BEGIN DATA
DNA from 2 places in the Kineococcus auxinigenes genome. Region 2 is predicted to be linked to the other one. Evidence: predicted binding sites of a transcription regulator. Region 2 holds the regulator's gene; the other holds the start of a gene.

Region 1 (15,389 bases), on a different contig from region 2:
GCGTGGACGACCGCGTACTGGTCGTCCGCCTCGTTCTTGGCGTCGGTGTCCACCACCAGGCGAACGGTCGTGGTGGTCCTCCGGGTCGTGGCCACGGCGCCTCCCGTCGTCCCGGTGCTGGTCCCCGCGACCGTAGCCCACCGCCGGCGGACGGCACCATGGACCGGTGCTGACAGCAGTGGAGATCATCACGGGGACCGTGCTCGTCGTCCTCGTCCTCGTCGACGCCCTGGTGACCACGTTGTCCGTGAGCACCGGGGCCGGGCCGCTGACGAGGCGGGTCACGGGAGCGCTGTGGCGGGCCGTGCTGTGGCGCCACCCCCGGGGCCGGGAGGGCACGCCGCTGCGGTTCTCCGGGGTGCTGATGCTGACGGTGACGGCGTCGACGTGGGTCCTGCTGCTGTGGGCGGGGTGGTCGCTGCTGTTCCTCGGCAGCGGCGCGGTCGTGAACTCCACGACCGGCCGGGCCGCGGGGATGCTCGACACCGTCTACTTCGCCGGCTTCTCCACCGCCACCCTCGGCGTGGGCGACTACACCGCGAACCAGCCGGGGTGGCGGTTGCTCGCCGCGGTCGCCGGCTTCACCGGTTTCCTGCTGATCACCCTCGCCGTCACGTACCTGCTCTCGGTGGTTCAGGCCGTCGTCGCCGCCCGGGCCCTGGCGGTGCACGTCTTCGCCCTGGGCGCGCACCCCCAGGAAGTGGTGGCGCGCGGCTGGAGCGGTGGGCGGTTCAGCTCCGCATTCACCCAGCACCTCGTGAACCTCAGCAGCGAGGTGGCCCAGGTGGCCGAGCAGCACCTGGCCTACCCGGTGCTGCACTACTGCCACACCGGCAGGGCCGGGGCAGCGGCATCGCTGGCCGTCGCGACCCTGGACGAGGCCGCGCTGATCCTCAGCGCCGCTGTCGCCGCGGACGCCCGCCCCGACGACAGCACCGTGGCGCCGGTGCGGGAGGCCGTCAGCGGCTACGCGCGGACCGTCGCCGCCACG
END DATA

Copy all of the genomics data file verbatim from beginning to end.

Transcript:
DNA from 2 places in the Kineococcus auxinigenes genome. Region 2 is predicted to be linked to the other one. Evidence: predicted binding sites of a transcription regulator. Region 2 holds the regulator's gene; the other holds the start of a gene.

Region 1 (15,389 bases), on a different contig from region 2:
GCGTGGACGACCGCGTACTGGTCGTCCGCCTCGTTCTTGGCGTCGGTGTCCACCACCAGGCGAACGGTCGTGGTGGTCCTCCGGGTCGTGGCCACGGCGCCTCCCGTCGTCCCGGTGCTGGTCCCCGCGACCGTAGCCCACCGCCGGCGGACGGCACCATGGACCGGTGCTGACAGCAGTGGAGATCATCACGGGGACCGTGCTCGTCGTCCTCGTCCTCGTCGACGCCCTGGTGACCACGTTGTCCGTGAGCACCGGGGCCGGGCCGCTGACGAGGCGGGTCACGGGAGCGCTGTGGCGGGCCGTGCTGTGGCGCCACCCCCGGGGCCGGGAGGGCACGCCGCTGCGGTTCTCCGGGGTGCTGATGCTGACGGTGACGGCGTCGACGTGGGTCCTGCTGCTGTGGGCGGGGTGGTCGCTGCTGTTCCTCGGCAGCGGCGCGGTCGTGAACTCCACGACCGGCCGGGCCGCGGGGATGCTCGACACCGTCTACTTCGCCGGCTTCTCCACCGCCACCCTCGGCGTGGGCGACTACACCGCGAACCAGCCGGGGTGGCGGTTGCTCGCCGCGGTCGCCGGCTTCACCGGTTTCCTGCTGATCACCCTCGCCGTCACGTACCTGCTCTCGGTGGTTCAGGCCGTCGTCGCCGCCCGGGCCCTGGCGGTGCACGTCTTCGCCCTGGGCGCGCACCCCCAGGAAGTGGTGGCGCGCGGCTGGAGCGGTGGGCGGTTCAGCTCCGCATTCACCCAGCACCTCGTGAACCTCAGCAGCGAGGTGGCCCAGGTGGCCGAGCAGCACCTGGCCTACCCGGTGCTGCACTACTGCCACACCGGCAGGGCCGGGGCAGCGGCATCGCTGGCCGTCGCGACCCTGGACGAGGCCGCGCTGATCCTCAGCGCCGCTGTCGCCGCGGACGCCCGCCCCGACGACAGCACCGTGGCGCCGGTGCGGGAGGCCGTCAGCGGCTACGCGCGGACCGTCGCCGCCACG